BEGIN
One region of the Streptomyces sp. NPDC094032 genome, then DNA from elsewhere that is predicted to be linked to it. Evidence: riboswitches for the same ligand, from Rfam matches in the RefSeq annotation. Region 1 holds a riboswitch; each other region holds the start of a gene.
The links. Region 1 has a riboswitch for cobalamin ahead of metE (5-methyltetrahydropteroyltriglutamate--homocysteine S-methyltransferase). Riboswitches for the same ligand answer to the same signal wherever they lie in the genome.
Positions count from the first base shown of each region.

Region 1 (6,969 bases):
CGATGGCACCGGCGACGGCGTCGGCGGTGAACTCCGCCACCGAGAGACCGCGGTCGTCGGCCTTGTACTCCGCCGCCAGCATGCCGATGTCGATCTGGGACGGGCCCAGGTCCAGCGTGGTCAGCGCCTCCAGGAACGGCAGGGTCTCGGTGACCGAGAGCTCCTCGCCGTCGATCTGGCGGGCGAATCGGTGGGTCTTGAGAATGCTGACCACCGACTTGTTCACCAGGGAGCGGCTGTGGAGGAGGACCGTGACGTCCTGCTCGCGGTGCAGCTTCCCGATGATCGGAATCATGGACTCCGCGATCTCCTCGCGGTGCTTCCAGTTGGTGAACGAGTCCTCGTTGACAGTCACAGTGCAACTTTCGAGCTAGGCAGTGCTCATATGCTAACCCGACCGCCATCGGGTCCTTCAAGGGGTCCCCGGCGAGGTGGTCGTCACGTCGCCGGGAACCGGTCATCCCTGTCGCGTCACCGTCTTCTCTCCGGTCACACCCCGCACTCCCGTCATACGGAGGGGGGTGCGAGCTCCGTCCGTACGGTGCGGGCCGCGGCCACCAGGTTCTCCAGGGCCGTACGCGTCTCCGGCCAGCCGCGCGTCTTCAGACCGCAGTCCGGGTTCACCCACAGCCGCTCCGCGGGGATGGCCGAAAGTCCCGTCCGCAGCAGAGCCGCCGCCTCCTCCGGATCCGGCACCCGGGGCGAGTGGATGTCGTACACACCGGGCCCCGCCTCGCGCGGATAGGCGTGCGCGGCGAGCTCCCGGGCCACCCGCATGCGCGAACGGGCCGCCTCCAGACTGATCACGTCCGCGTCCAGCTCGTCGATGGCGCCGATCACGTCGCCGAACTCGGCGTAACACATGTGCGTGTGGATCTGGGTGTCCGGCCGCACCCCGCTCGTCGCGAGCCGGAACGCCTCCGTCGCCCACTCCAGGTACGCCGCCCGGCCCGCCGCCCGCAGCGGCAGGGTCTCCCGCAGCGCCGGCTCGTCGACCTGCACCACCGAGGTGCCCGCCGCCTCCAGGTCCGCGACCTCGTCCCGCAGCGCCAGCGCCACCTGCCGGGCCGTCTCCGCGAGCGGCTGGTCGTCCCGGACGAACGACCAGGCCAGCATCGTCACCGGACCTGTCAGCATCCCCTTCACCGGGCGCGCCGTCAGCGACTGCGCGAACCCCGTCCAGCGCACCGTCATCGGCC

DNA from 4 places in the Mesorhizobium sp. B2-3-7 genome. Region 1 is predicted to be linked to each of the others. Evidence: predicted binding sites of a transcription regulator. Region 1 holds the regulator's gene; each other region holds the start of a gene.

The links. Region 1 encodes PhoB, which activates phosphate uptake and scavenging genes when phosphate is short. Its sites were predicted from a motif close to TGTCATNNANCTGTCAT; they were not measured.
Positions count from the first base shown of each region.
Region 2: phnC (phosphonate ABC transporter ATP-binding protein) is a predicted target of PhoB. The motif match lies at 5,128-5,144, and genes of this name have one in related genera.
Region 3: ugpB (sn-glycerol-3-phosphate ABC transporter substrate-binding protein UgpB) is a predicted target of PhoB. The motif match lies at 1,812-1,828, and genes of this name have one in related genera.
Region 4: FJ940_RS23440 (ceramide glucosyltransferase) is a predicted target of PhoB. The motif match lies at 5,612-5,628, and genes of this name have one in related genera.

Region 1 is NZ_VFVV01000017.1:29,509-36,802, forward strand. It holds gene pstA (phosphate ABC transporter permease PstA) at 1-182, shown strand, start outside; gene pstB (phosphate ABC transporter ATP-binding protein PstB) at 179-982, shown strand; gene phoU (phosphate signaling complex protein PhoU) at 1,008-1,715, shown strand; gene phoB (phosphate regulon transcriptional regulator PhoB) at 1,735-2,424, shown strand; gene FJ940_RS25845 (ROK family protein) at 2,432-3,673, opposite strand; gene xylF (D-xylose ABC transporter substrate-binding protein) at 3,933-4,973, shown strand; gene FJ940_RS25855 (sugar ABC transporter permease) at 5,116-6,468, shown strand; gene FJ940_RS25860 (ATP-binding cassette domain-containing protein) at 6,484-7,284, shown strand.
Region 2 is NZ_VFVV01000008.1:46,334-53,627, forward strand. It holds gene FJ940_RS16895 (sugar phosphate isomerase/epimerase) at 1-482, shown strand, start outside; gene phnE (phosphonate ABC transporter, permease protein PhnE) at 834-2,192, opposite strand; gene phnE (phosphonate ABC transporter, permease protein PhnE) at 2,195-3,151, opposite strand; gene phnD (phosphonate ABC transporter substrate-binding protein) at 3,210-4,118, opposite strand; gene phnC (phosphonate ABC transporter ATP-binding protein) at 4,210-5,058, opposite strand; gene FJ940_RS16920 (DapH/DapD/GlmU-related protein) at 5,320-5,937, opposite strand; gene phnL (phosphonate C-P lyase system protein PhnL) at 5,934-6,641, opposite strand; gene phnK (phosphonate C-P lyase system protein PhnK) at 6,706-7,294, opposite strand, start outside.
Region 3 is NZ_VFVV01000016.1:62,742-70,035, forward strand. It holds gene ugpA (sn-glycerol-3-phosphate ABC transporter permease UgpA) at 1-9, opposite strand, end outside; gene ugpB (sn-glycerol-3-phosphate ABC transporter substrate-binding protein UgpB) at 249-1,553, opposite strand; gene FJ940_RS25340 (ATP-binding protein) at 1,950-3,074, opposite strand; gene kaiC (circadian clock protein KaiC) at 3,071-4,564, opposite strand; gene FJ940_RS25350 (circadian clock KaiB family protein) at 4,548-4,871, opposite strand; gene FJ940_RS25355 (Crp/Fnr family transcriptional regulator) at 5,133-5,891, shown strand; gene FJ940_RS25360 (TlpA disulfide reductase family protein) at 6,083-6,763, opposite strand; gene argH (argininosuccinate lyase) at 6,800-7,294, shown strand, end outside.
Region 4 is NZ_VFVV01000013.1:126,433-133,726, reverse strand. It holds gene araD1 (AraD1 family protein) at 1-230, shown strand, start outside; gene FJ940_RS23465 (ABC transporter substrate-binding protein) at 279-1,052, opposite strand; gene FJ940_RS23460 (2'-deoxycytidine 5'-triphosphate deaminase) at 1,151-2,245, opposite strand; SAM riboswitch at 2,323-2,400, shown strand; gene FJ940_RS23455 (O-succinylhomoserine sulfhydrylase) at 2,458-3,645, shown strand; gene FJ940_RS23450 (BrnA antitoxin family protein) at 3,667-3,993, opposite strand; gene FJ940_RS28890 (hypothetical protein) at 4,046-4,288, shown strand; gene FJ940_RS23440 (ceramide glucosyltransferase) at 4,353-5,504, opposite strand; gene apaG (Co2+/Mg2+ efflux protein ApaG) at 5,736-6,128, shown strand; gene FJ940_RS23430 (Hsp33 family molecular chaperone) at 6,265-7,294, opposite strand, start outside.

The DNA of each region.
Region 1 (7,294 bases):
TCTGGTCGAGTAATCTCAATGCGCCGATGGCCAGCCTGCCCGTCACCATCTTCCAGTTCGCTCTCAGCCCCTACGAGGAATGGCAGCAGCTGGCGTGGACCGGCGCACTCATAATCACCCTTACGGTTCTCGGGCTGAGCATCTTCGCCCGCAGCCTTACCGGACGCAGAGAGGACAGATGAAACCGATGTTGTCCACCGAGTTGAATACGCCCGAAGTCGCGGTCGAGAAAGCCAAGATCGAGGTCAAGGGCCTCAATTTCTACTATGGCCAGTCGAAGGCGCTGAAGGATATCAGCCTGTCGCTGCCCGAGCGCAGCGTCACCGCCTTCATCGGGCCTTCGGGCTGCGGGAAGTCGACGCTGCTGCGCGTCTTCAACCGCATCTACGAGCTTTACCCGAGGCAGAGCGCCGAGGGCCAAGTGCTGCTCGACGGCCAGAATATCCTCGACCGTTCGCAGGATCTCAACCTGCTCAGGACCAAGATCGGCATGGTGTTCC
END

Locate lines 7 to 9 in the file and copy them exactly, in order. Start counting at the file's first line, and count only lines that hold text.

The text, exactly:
The links. Region 1 encodes PhoB, which activates phosphate uptake and scavenging genes when phosphate is short. Its sites were predicted from a motif close to TGTCATNNANCTGTCAT; they were not measured.
Positions count from the first base shown of each region.
Region 2: phnC (phosphonate ABC transporter ATP-binding protein) is a predicted target of PhoB. The motif match lies at 5,128-5,144, and genes of this name have one in related genera.